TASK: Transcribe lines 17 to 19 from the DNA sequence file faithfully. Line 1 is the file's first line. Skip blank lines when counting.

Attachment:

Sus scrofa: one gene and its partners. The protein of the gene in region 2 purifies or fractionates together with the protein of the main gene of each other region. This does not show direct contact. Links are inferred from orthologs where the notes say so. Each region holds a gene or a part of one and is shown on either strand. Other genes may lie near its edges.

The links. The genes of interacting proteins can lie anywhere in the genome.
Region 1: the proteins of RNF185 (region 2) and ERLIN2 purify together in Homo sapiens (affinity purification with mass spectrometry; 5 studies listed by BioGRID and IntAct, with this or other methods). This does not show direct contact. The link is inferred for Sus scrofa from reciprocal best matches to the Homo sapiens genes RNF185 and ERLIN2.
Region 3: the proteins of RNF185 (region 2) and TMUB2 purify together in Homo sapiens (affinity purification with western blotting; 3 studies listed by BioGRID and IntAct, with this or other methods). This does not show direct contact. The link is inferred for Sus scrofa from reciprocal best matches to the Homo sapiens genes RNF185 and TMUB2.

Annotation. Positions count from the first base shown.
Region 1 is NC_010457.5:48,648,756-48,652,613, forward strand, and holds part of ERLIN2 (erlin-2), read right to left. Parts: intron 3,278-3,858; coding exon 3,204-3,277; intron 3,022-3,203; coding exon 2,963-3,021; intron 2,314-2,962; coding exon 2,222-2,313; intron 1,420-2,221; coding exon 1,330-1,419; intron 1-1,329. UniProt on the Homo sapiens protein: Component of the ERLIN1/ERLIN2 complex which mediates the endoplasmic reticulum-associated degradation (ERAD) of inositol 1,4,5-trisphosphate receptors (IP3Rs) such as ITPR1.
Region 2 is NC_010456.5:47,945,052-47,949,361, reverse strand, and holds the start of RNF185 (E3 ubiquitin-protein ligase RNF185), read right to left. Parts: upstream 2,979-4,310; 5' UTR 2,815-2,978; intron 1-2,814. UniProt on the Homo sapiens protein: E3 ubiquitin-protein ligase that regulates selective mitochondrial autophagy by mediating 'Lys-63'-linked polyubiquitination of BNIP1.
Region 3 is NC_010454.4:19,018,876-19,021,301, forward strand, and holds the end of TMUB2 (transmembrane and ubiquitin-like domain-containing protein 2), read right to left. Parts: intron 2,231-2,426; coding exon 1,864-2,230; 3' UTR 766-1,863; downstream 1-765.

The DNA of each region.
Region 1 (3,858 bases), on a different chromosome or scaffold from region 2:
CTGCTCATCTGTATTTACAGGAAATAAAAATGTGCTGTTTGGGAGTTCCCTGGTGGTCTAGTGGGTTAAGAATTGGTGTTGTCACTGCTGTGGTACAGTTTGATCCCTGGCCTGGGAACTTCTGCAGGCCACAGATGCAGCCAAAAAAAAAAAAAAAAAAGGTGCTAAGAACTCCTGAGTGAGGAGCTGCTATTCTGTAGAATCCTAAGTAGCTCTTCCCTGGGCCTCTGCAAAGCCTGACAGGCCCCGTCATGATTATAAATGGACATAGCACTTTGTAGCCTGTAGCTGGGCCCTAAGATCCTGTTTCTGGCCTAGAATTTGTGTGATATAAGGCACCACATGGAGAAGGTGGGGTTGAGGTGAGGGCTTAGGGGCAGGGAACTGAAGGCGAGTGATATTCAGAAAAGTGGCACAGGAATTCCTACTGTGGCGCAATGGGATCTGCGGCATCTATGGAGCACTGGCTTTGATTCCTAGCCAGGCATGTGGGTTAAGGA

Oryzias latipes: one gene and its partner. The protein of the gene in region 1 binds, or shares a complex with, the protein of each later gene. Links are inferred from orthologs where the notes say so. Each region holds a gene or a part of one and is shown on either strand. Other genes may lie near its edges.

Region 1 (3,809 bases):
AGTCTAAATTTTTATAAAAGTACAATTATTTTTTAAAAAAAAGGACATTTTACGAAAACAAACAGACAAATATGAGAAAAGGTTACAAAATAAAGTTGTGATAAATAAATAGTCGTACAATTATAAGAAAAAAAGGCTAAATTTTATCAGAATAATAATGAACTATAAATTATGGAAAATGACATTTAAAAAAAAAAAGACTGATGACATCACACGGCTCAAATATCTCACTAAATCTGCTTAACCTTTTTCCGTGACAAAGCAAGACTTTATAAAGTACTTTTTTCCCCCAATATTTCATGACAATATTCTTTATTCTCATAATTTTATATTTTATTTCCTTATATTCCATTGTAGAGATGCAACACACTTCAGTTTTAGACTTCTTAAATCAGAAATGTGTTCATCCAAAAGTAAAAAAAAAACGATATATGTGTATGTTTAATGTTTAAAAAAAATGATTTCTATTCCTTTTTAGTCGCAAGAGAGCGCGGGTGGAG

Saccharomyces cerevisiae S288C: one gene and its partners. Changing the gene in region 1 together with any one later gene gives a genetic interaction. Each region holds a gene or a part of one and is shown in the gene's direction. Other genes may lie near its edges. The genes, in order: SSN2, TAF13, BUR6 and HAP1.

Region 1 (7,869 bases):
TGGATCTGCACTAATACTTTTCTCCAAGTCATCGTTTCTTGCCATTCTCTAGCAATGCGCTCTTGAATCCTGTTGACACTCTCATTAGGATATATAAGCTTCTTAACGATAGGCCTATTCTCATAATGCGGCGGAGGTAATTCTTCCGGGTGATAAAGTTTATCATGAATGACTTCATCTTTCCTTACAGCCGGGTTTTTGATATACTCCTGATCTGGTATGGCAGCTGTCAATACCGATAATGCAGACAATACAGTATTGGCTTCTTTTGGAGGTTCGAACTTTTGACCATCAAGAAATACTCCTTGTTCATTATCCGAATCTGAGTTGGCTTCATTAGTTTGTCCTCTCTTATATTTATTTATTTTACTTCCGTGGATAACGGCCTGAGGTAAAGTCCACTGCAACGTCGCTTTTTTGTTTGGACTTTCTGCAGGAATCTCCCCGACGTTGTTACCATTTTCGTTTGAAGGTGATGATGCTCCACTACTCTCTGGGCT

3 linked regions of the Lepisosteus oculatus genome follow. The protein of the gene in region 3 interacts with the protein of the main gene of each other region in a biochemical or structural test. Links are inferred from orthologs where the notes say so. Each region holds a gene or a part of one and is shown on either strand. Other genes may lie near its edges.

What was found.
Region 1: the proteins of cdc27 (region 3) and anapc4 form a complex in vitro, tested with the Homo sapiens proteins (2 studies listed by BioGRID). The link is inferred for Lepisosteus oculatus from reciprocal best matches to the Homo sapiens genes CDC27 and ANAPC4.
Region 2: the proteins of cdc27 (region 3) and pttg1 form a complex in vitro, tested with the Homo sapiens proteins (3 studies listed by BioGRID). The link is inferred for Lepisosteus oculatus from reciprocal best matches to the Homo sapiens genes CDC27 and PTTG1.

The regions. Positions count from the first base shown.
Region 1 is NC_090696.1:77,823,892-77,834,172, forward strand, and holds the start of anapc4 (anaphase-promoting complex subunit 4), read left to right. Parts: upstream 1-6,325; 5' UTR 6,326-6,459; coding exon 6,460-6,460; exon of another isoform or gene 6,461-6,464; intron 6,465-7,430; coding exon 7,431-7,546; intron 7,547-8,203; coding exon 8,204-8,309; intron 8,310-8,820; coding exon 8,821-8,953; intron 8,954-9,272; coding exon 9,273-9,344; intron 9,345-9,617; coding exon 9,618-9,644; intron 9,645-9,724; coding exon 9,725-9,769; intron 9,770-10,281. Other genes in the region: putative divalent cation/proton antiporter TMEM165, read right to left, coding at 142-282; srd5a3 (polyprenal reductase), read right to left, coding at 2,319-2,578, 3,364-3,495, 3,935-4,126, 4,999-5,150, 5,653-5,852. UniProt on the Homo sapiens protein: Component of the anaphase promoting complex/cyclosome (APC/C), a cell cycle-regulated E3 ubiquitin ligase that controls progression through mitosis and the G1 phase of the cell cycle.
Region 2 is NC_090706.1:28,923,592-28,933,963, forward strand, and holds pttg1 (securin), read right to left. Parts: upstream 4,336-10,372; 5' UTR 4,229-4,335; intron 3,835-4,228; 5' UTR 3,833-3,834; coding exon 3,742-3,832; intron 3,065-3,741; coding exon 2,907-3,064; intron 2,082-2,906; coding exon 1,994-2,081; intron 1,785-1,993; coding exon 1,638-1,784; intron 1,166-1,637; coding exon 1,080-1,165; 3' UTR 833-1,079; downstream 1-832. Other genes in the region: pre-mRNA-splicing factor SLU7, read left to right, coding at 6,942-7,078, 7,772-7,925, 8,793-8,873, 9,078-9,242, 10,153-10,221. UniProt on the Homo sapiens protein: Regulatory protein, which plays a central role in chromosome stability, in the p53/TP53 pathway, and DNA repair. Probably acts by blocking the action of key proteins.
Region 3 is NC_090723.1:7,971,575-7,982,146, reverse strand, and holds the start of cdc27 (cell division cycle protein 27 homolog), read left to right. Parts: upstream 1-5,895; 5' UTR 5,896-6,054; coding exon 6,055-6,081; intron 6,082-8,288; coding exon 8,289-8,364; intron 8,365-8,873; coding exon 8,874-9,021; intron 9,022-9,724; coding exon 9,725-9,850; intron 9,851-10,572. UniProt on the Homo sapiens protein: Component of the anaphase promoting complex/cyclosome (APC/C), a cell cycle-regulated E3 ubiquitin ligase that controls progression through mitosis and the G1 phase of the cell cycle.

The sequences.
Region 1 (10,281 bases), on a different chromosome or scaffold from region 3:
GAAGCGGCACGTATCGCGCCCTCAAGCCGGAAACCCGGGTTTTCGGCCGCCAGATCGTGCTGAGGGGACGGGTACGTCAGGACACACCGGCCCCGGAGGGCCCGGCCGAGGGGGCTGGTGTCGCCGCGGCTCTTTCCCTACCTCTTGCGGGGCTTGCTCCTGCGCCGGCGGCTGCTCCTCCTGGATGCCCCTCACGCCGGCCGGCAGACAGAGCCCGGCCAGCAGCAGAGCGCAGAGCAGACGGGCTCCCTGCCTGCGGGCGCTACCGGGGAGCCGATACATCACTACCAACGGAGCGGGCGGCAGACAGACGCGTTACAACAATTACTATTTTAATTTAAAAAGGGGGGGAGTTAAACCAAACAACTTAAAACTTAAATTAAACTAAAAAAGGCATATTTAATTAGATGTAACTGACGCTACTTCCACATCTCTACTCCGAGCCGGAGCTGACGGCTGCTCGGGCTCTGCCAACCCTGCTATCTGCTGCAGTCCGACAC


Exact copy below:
TGGATCTGCACTAATACTTTTCTCCAAGTCATCGTTTCTTGCCATTCTCTAGCAATGCGCTCTTGAATCCTGTTGACACTCTCATTAGGATATATAAGCTTCTTAACGATAGGCCTATTCTCATAATGCGGCGGAGGTAATTCTTCCGGGTGATAAAGTTTATCATGAATGACTTCATCTTTCCTTACAGCCGGGTTTTTGATATACTCCTGATCTGGTATGGCAGCTGTCAATACCGATAATGCAGACAATACAGTATTGGCTTCTTTTGGAGGTTCGAACTTTTGACCATCAAGAAATACTCCTTGTTCATTATCCGAATCTGAGTTGGCTTCATTAGTTTGTCCTCTCTTATATTTATTTATTTTACTTCCGTGGATAACGGCCTGAGGTAAAGTCCACTGCAACGTCGCTTTTTTGTTTGGACTTTCTGCAGGAATCTCCCCGACGTTGTTACCATTTTCGTTTGAAGGTGATGATGCTCCACTACTCTCTGGGCT

3 linked regions of the Lepisosteus oculatus genome follow. The protein of the gene in region 3 interacts with the protein of the main gene of each other region in a biochemical or structural test. Links are inferred from orthologs where the notes say so. Each region holds a gene or a part of one and is shown on either strand. Other genes may lie near its edges.

What was found.